Psychology

Some rules of (human) psychology

  • humans are social and empathetic:
    • mirroring someone subtly (body language or speech) will make them more agreeable to you
    • more likely to associate if we perceive that the “others” are similar to us
    • we are more persuasive if we point out shared traits with the people we’re persuading
    • “service with a smile” really works, as long as the smile is genuine (try focusing on the positives, and generating good-will)
    • mirrors cause a person to act more sociably (!!)
    • pictures of eyes cause a person to act more sociably
  • humans are herd creatures:
    • point out the majority action/preference and we’re subconsciously drawn to it
    • “97% of people in this neighbourhood recycle you know!”
    • shopping channel: “if you can’t get through the first time, please try again” (implies lots of customers)
  • giving — humans subconsciously wish to reciprocate
    • give someone something for nothing and they will “owe” you (in their own minds)
    • but make sure to advertise the value of the thing they’re getting for free
    • “no strings attached” now means more likely to help you in the future
  • we are dumber than we think
    • there are twice many dentists named Dennis as Larry; same goes for Bob the Builder
    • easily pronounced (“fluent”) company names do better (economics), including pronounceable stock tickers
    • we think tall people are authoritative, natural leaders
    • we’re more likely to believe a message if it is written with good hand-writing (or font?), in simple language and — if possible — it rhymes
    • it’s all comparative thinking — a 20kg weight will feel light if we first pick up a 40kg weight, and just how much would it cost to train a new config manager?
  • mood affects decision-making:
    • when we’re sad, we will pay more for goods
    • when distracted (even temporarily) our guard is down and we may believe things without question – can be manipulated, in other words
    • but when caffeinated-up (takes 40 minutes from ingestion) we are more susceptible to well-reasoned arguments!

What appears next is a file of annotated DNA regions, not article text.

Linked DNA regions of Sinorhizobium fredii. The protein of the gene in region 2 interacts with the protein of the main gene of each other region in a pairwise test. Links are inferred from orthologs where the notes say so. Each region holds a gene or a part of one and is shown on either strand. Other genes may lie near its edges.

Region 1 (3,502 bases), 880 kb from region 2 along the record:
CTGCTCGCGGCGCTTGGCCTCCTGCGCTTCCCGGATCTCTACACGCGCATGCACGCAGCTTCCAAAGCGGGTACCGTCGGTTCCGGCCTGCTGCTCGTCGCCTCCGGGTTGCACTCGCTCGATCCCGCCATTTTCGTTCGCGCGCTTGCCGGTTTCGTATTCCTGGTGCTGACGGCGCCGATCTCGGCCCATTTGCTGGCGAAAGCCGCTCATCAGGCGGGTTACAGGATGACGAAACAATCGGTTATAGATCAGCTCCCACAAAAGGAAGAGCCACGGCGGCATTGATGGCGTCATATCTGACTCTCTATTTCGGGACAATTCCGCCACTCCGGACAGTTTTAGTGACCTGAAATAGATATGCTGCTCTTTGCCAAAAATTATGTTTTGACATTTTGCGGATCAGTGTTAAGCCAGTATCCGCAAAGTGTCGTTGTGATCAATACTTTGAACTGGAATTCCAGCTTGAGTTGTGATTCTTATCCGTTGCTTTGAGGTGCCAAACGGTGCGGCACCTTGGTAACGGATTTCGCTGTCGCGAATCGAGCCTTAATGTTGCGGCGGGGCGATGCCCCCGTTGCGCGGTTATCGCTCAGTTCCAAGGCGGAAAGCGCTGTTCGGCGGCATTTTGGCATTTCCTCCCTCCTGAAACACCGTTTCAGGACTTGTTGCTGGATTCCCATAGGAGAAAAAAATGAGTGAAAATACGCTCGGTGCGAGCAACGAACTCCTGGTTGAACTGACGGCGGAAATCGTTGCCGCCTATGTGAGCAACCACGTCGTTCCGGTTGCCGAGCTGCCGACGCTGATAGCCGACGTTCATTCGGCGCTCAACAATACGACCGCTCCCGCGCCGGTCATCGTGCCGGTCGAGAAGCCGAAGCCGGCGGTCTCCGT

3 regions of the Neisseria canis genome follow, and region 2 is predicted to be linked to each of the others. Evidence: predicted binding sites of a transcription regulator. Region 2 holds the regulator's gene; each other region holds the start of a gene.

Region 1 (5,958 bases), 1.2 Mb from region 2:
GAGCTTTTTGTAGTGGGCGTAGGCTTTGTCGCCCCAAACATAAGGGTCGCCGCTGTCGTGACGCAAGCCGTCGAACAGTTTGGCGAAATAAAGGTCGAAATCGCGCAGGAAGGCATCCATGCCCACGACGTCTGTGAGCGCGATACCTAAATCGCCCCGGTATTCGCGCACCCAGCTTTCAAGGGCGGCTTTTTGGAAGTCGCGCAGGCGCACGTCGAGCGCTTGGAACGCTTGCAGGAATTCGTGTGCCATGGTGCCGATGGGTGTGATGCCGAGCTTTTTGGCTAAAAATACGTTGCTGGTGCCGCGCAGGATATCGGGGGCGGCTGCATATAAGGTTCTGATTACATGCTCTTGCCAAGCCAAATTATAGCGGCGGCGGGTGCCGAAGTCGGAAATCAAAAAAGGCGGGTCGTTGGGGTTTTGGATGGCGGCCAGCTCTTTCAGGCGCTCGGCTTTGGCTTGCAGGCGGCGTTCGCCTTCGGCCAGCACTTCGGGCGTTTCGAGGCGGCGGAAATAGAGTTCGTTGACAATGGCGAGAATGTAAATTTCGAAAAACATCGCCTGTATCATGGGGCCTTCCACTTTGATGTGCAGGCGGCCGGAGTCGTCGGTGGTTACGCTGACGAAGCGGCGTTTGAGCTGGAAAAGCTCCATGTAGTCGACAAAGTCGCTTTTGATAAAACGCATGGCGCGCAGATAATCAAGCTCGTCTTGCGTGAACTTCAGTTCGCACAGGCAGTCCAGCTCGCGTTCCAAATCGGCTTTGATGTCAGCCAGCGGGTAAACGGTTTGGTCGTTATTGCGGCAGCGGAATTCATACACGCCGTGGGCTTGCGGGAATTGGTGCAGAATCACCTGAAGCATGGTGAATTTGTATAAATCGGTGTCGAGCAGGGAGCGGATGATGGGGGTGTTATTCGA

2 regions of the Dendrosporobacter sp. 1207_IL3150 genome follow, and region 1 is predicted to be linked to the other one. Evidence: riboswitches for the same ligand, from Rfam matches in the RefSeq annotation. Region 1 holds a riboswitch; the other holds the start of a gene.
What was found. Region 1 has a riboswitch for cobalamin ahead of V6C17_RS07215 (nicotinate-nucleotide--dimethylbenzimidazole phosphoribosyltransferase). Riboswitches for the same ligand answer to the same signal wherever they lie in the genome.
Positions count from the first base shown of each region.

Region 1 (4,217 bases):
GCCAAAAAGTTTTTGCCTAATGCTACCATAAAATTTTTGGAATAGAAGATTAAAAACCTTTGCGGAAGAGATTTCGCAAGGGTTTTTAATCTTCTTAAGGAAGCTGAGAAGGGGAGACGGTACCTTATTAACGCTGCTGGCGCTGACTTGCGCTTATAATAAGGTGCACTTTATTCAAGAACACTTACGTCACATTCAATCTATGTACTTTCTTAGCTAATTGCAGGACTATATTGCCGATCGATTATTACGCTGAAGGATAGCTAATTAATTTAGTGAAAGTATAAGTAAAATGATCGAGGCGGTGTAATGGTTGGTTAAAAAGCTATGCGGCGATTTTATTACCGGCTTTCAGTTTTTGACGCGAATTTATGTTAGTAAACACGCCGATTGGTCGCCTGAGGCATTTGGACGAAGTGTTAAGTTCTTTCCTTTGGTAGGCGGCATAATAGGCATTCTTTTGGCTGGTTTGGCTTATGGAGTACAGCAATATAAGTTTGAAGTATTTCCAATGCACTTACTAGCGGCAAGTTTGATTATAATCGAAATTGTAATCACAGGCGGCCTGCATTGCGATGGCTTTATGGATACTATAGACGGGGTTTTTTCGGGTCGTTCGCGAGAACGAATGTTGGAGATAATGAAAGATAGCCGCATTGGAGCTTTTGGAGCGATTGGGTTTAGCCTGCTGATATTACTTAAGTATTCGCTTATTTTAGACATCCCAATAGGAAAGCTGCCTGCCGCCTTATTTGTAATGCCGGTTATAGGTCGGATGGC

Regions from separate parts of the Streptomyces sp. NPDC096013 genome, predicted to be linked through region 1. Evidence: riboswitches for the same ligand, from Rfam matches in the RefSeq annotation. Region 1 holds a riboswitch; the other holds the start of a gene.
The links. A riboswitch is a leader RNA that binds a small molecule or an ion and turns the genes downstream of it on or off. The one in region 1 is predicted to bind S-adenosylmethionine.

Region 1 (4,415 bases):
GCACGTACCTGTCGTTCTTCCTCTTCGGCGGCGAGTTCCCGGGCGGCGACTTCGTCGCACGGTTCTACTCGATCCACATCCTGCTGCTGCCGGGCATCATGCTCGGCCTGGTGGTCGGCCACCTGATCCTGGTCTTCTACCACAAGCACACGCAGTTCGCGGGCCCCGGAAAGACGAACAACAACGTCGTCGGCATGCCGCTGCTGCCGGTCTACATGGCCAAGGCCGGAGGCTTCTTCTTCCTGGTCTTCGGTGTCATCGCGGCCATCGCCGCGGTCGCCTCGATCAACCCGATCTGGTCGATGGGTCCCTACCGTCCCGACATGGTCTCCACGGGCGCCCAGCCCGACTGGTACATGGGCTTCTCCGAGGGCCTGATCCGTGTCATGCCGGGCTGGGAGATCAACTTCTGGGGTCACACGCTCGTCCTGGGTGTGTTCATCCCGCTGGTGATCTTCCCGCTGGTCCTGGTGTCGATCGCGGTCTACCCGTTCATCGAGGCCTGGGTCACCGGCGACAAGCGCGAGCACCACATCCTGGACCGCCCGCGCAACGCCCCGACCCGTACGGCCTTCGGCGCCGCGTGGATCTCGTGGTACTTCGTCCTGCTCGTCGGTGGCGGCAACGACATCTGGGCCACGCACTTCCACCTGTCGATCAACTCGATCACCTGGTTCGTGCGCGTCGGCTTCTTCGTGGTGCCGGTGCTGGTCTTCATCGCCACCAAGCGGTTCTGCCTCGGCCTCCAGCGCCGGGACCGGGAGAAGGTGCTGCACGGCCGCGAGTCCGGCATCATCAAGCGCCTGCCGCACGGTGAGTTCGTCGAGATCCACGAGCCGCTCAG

• “I know there’s still good in you, I sense it.” — Luke Skywalker to Darth Vader
  • labelling: assigning a positive trait, belief or attitude to someone and then requesting something of them consistent with that label
  • an “active” commitment is more likely to be upheld
    • writing down your resolutions/goals — and sharing them — makes you more likely to achieve them
    • asking someone how they would react to a future request, and getting an explanation why, means they are more likely to react that way when the time comes e.g. “will you vote this Sunday?” “Yes, of course” — person now more likely to vote
  • favours
    • getting a small agreement from someone makes them more likely to agree to a bigger request
    • asking a favour of someone who dislikes you can make them like you
    • highlighting that you accept even a small amount of (money, assistance) will make the requestee more likely to capitulate
  • persuasion
    • persuading with fear only works if paired with a simple plan for avoiding the fearful situation
    • persuasion/requests should ALWAYS be accompanied by a rationale: “because…”
      • for “low impact” decisions, any reason at all may do, we short-cut the process
      • bigger decisions need better reasons
    • getting others to state their rationale for something will cement their opinions on it
      • the harder it is to state a reason (or reasons) for something, the less we value it
      • “Give me 10 reasons to buy a BMW”
  • groupthink
    • a dissenting view in a group will force the group to think more comprehensively and expansively, and lead to a better decision
    • asking for opinions, even if you think you are smarter, is a very good idea
  • pimp yo’self
    • people will perceive you as more trustworthy if you admit to a (small) fault or negative aspect, then pair it with something positive which cancels out the fault
    • having someone else advertise your skills and experience is more believable than advertising them yourself, even if the other person is clearly working for you
  • favours LOSE value over time for the recipient; they GROW in value for the giver
    • e.g. covering CK’s rent when he first moved to London
  • scarcity sells:
    • the more rare something is, the more desirable
  • humans are more motivated towards avoiding losses than acquiring gains
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